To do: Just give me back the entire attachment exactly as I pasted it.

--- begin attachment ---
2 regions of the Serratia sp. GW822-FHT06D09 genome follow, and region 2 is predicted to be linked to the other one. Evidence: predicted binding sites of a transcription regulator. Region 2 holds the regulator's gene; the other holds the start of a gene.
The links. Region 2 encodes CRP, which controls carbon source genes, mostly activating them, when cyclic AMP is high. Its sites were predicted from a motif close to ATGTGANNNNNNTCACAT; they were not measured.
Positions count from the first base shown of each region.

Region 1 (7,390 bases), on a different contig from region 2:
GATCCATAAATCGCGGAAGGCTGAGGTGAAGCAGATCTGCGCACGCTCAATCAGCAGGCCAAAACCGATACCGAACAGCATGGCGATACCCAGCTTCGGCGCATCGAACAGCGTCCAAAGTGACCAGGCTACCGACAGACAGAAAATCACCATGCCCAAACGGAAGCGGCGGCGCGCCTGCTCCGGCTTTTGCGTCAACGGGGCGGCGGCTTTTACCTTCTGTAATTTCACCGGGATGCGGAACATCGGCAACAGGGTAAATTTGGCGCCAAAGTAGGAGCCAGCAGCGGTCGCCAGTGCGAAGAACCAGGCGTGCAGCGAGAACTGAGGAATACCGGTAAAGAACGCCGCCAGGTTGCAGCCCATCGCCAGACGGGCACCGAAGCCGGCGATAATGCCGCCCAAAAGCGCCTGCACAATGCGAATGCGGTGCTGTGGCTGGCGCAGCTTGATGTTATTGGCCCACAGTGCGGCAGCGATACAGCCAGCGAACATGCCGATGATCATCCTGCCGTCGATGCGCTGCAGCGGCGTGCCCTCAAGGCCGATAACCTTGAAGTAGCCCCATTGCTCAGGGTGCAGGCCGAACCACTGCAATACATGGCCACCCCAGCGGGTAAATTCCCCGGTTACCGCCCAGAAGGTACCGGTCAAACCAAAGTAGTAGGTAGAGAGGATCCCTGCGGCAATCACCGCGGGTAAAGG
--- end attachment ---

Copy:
2 regions of the Serratia sp. GW822-FHT06D09 genome follow, and region 2 is predicted to be linked to the other one. Evidence: predicted binding sites of a transcription regulator. Region 2 holds the regulator's gene; the other holds the start of a gene.
The links. Region 2 encodes CRP, which controls carbon source genes, mostly activating them, when cyclic AMP is high. Its sites were predicted from a motif close to ATGTGANNNNNNTCACAT; they were not measured.
Positions count from the first base shown of each region.

Region 1 (7,390 bases), on a different contig from region 2:
GATCCATAAATCGCGGAAGGCTGAGGTGAAGCAGATCTGCGCACGCTCAATCAGCAGGCCAAAACCGATACCGAACAGCATGGCGATACCCAGCTTCGGCGCATCGAACAGCGTCCAAAGTGACCAGGCTACCGACAGACAGAAAATCACCATGCCCAAACGGAAGCGGCGGCGCGCCTGCTCCGGCTTTTGCGTCAACGGGGCGGCGGCTTTTACCTTCTGTAATTTCACCGGGATGCGGAACATCGGCAACAGGGTAAATTTGGCGCCAAAGTAGGAGCCAGCAGCGGTCGCCAGTGCGAAGAACCAGGCGTGCAGCGAGAACTGAGGAATACCGGTAAAGAACGCCGCCAGGTTGCAGCCCATCGCCAGACGGGCACCGAAGCCGGCGATAATGCCGCCCAAAAGCGCCTGCACAATGCGAATGCGGTGCTGTGGCTGGCGCAGCTTGATGTTATTGGCCCACAGTGCGGCAGCGATACAGCCAGCGAACATGCCGATGATCATCCTGCCGTCGATGCGCTGCAGCGGCGTGCCCTCAAGGCCGATAACCTTGAAGTAGCCCCATTGCTCAGGGTGCAGGCCGAACCACTGCAATACATGGCCACCCCAGCGGGTAAATTCCCCGGTTACCGCCCAGAAGGTACCGGTCAAACCAAAGTAGTAGGTAGAGAGGATCCCTGCGGCAATCACCGCGGGTAAAGG